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A Note From Your Mayor

Apr 09

Mayor's Update: Federal Funding for Transportation Infrastructure Projects - Friday, April 9

Posted on April 9, 2021 at 2:07 PM by Joshua Stecker

Neighbors, friends, and business owners - four crucial transportation infrastructure projects are looming for the City of Gig Harbor and are in line for federal funding under the 2022 Community Project Funding Program.

The Burnham Drive / SR 16 and Wagner / Wollochet projects potentially impact access and safety for our growing community.

To show your support, you can download the templates for letters of support and sign and return to the City for inclusion in the project's support statement. These letters will be reviewed by Congressman Derek Kilmer's office.

You can scan and email your signed support letters to; or fax to 253-851-8563. Letters received before Friday, April 16, 2021 will be included in the City's submission.

Please direct any questions to

About the Burnham Drive/SR16 Roundabout Metering Project 
This project provides critical transportation improvements for residential and commercial developments, including our regional hospital, St. Anthony's. The roundabout helps to manage future traffic, which is anticipated to reach maximum capacity and traffic volume soon. This project will also help to avoid more costly and disruptive future interchange improvements.

Without this project, congestion will occur from the higher level of traffic, and there is an increased chance of high-speed rear-end collisions for drivers slowing down from the westbound SR16 off-ramp to accommodate stopped traffic and congestion. This project will install an automated but complex traffic management system that has been shown to reduce congestion and improve safety.

SR 16 is one of the major freight corridors in Washington State as well as the gateway to the Olympic Peninsula for commuters and travelers, with a direct connection to Interstate-5. A 2019 corridor study by WSDOT and the Federal Highway Administration made almost 80 improvement recommendations for this stretch. Final design, permitting and construction would happen in 2022.

Download Burnham Drive/SR16 Roundabout Metering Project Support Letter
About the Wagner Way/Wollochet Drive Intersection Improvements
With Gig Harbor's significant growth, the last ten years have seen a 59% increase in single-family homes across the entire city, with a good of that growth occurring within a ½ mile of this intersection.

The current intersection doesn't allow for pedestrians or bikers to cross this busy arterial roadway. All of this residential and commercial growth uses this intersection in order to gain access to and from SR-16 and downtown Gig Harbor.

This project would install a traffic signal, pedestrian crossing signal, ADA improvements, street lighting, stormwater treatment, and detention improvements, and connect the new signals to WSDOT's signals at the SR16 intersection and the City’s existing signal at the intersection of Wollochet / Hunt.

This would improve safety, reduce congestion, and improve comfort for pedestrians, bicyclists, and others between these rapidly developing residential and commercial areas and SR-16, downtown, and the Gig Harbor waterfront. Final design, permitting, property acquisition, and construction would happen in 2022.

Download Wagner Way/Wollochet Drive Intersection Improvements Support Letter

About the Gig Harbor 38th Avenue Improvement Project, Phase 2
This project has been listed on the City’s transportation improvement program (TIP) for many years. We are seeking funding under the House Transportation and Infrastructure Committee (T&I) Member Designated Project program.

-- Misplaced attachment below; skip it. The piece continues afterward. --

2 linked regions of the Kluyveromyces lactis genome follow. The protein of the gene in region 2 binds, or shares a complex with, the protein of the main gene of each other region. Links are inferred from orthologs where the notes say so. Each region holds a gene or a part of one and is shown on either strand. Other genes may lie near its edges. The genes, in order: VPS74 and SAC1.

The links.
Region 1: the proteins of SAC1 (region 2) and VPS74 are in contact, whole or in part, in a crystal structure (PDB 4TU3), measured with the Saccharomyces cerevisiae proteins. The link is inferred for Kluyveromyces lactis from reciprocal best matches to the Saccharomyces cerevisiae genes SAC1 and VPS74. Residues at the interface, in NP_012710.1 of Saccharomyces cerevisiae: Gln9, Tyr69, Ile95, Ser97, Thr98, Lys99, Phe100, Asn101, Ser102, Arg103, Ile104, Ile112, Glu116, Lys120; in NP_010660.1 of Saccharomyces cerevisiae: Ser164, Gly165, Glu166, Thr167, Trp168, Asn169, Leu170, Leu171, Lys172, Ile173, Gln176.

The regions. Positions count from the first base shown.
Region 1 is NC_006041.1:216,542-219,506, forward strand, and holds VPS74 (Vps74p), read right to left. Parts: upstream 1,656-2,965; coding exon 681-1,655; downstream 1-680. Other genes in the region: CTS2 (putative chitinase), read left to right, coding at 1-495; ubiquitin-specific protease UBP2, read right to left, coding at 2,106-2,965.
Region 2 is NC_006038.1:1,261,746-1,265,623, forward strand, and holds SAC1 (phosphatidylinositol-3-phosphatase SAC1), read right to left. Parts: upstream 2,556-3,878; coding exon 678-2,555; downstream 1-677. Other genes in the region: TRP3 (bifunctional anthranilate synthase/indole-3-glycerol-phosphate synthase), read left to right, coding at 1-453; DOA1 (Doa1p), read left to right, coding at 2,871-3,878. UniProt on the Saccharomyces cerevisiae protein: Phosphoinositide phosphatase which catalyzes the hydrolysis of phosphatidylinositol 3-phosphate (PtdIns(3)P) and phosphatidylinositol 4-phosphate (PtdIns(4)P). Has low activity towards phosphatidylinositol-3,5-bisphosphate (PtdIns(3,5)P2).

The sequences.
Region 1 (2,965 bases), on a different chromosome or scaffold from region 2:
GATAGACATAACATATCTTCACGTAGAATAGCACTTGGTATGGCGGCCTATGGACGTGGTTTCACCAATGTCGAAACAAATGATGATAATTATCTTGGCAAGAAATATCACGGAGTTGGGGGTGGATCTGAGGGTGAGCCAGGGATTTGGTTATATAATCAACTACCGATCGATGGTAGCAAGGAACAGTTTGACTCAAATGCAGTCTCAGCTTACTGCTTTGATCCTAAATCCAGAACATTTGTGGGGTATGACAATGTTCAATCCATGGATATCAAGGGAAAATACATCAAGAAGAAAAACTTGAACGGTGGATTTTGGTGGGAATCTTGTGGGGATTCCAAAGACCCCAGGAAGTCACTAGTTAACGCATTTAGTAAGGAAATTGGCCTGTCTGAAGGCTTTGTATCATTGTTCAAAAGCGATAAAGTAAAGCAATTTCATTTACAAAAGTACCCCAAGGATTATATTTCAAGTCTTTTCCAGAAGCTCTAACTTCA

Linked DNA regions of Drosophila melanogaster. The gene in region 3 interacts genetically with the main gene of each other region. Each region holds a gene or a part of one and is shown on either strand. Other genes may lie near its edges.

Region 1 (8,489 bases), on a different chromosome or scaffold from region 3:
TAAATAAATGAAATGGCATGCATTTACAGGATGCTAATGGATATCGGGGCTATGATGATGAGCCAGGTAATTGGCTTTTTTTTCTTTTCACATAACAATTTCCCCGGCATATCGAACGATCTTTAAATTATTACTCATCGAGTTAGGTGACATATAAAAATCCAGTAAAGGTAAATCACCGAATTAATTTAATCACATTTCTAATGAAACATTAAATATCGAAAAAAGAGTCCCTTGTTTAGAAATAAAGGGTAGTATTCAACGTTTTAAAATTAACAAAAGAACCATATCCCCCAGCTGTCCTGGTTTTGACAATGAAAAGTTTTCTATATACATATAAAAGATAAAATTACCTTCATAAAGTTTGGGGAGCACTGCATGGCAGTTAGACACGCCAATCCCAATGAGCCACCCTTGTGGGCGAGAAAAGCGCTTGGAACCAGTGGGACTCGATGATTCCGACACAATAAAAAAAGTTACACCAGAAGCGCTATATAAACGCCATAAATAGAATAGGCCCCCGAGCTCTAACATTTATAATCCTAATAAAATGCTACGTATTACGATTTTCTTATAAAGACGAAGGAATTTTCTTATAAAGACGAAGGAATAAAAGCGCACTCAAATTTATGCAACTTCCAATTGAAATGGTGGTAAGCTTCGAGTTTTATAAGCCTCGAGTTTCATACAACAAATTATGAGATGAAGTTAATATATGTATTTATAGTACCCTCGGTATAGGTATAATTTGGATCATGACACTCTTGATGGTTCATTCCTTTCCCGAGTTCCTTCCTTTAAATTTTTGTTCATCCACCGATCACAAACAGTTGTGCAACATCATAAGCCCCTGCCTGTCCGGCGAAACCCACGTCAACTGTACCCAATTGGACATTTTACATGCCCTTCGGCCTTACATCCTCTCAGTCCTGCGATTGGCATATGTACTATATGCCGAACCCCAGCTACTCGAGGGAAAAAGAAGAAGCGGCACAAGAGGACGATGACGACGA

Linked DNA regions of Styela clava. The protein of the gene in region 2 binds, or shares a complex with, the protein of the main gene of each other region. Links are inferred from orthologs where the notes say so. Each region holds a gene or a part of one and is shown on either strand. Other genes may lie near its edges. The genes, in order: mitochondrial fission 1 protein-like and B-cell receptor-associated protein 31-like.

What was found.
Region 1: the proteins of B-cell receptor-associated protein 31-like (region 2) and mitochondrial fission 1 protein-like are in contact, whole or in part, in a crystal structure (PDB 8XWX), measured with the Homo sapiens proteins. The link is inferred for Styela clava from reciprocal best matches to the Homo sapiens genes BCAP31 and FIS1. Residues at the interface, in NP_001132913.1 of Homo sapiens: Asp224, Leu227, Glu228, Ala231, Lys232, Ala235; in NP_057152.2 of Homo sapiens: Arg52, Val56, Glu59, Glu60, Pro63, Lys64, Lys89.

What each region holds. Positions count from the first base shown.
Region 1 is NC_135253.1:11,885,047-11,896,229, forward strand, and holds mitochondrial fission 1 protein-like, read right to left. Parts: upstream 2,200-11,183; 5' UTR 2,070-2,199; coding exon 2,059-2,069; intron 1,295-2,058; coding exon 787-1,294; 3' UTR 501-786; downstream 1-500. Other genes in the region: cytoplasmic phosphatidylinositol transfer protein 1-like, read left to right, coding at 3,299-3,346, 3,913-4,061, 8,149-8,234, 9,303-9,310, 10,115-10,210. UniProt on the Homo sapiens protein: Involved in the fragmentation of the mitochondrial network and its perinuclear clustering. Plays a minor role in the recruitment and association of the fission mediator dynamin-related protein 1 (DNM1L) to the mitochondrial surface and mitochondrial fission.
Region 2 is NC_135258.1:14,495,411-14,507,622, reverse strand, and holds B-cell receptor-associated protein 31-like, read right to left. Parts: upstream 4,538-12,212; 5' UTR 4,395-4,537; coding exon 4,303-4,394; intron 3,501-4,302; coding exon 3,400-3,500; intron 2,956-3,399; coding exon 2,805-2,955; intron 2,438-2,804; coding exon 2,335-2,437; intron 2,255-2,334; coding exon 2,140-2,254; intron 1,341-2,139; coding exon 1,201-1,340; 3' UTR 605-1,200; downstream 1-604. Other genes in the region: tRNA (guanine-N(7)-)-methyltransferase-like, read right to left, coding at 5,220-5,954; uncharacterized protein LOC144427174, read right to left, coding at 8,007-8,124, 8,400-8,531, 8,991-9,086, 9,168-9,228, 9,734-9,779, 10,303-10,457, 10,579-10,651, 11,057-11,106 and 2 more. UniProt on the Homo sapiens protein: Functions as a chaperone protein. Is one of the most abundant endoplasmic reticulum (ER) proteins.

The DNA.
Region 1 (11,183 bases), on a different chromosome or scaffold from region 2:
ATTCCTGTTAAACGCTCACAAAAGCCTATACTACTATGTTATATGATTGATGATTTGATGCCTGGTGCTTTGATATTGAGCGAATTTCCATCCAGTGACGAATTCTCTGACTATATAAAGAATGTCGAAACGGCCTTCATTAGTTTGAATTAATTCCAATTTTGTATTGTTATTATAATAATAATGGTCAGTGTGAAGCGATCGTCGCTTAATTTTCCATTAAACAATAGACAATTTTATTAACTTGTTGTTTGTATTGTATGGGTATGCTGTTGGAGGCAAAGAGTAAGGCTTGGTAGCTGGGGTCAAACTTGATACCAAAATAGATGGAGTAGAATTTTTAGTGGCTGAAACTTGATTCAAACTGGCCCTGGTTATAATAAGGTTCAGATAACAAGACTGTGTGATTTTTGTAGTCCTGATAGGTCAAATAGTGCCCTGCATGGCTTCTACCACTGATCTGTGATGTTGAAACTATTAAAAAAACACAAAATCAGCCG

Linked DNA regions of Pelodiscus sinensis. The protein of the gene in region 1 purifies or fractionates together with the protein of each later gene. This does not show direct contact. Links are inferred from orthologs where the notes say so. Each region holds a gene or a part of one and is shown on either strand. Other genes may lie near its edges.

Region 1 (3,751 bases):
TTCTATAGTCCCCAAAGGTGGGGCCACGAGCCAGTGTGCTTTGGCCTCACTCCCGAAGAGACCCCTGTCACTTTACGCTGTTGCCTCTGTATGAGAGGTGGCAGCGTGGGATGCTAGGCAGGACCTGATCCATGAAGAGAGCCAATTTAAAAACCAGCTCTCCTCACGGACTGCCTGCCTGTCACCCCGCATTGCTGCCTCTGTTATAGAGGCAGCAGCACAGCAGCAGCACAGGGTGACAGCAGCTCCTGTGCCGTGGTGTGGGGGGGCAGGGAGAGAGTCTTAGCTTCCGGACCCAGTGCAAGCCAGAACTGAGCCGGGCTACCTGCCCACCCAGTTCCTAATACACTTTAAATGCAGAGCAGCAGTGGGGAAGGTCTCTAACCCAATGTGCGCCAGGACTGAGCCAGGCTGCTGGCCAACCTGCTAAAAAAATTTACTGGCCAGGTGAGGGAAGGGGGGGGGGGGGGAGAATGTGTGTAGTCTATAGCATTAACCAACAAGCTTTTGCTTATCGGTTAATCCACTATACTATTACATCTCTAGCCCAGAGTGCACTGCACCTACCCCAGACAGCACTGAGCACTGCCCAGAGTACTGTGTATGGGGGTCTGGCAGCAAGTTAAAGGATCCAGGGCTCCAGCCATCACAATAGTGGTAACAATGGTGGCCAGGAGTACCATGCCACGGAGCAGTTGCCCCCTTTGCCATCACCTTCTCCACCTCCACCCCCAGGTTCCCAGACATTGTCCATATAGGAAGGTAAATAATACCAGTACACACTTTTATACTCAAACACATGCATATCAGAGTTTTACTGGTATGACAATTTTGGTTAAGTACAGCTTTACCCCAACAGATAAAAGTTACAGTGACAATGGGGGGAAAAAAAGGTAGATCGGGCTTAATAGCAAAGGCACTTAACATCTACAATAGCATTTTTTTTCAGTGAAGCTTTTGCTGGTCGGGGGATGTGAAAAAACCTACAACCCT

Currently, residents ride bicycles or walk on narrow dirt paths along the busy 38th Avenue arterial. Residents have been asking for decades to improve safety along this corridor by placing bicycle lanes and sidewalks to connect a residential area to the large commercial area to the east and two public schools to the south. The City is currently improving this corridor to the south up to the two public schools as part of the 38th Avenue Improvement Project, Phase 1A.

Phase 2 would redesign the roadway to add bicycle lanes on both sides, sidewalks on one side, a landscaped buffer next to the sidewalk, curbs, and gutters as necessary, sewer and storm improvements, street illumination, on-street parking where room exists, and turn pockets, as necessary. This is primarily along 56th Street to Hunt Street. This work will use low-impact design for stormwater management to treat stormwater and minimize stormwater runoff.

The project goals are to improve safety and level of comfort for all ages to use non-motorized transportation between the residential areas, commercial areas, and two public schools, and improve walkability and bike-ability in this area.

Download 38th Avenue Improvement Project Phase 2 Support Letter

About the Burnham Drive Improvement Project
Currently, Gig Harbor residents ride bicycles or walk along narrow dirt paths on Burnham Drive, a busy arterial connecting a major residential and commercial district (including a public middle school) to the City’s primary recreational trail that runs through the city, and a highway interchange (SR16).

Through City planning, opportunities have been identified for major improvements to improve non-motorized transportation on this corridor.

The City is currently in the design and permitting process to install a small sub-section of this plan (Phase 1A). This project would occur in 2022 and include a concrete multi-use path for both pedestrians and bicyclists on one side, a landscaped buffer next to the path, curbs, gutters, sewer and storm improvements, street illumination, on-street parking (where room exists), and turn pockets as necessary -- focused on the portion of the road from N. Harborview Drive to Harbor Hill Drive. This work will use low-impact design for stormwater management to treat stormwater and minimize stormwater runoff.